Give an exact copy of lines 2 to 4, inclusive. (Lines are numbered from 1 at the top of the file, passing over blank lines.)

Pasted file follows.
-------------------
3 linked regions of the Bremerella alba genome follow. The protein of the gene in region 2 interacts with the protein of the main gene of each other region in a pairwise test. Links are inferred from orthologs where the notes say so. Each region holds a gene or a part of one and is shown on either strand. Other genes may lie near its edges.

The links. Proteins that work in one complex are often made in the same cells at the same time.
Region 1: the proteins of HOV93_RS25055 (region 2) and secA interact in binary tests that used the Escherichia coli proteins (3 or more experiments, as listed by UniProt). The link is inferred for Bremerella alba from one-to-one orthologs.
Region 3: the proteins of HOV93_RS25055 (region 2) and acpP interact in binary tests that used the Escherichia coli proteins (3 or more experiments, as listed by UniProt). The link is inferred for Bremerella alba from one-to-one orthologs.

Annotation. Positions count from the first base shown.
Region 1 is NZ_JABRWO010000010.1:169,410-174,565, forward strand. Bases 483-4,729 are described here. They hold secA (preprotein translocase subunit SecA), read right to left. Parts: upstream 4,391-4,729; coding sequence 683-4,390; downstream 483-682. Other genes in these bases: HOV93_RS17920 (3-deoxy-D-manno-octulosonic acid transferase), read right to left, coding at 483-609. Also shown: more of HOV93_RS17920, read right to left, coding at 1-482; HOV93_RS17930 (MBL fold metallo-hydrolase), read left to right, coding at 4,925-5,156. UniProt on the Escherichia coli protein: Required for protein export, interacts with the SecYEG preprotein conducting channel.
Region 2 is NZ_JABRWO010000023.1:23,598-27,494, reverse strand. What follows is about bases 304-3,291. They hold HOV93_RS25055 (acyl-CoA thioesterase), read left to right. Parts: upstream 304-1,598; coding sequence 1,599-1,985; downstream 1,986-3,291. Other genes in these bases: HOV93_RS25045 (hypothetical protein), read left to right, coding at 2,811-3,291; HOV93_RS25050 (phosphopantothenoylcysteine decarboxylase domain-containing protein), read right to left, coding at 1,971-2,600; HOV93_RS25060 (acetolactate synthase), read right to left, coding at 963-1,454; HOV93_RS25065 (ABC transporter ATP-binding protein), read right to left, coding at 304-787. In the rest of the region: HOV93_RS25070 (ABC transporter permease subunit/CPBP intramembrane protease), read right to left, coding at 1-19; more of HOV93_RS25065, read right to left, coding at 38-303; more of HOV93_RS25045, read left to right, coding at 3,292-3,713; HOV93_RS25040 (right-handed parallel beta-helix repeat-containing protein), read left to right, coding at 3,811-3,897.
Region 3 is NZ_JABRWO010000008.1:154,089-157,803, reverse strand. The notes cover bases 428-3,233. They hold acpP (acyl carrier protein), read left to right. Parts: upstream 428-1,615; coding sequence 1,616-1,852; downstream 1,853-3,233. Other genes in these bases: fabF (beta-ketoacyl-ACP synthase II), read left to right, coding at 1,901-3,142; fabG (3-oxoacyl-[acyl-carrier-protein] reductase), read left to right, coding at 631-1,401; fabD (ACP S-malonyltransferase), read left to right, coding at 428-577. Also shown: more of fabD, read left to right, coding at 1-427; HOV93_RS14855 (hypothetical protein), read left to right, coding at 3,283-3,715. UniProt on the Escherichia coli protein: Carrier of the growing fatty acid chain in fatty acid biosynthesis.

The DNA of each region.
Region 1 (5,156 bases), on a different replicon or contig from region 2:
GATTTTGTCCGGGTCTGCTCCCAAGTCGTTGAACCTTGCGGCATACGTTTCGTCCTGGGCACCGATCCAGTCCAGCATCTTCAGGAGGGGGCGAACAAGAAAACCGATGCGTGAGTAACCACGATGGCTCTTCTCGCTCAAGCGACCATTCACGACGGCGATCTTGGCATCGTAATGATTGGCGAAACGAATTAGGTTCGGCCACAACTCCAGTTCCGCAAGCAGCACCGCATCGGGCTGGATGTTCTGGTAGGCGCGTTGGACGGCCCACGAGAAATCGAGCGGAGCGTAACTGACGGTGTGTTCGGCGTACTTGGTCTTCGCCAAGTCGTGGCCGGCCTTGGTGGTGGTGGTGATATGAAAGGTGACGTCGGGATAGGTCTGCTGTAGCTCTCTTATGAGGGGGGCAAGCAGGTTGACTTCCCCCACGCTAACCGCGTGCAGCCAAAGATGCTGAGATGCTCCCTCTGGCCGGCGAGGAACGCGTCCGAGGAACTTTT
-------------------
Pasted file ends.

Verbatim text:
The links. Proteins that work in one complex are often made in the same cells at the same time.
Region 1: the proteins of HOV93_RS25055 (region 2) and secA interact in binary tests that used the Escherichia coli proteins (3 or more experiments, as listed by UniProt). The link is inferred for Bremerella alba from one-to-one orthologs.
Region 3: the proteins of HOV93_RS25055 (region 2) and acpP interact in binary tests that used the Escherichia coli proteins (3 or more experiments, as listed by UniProt). The link is inferred for Bremerella alba from one-to-one orthologs.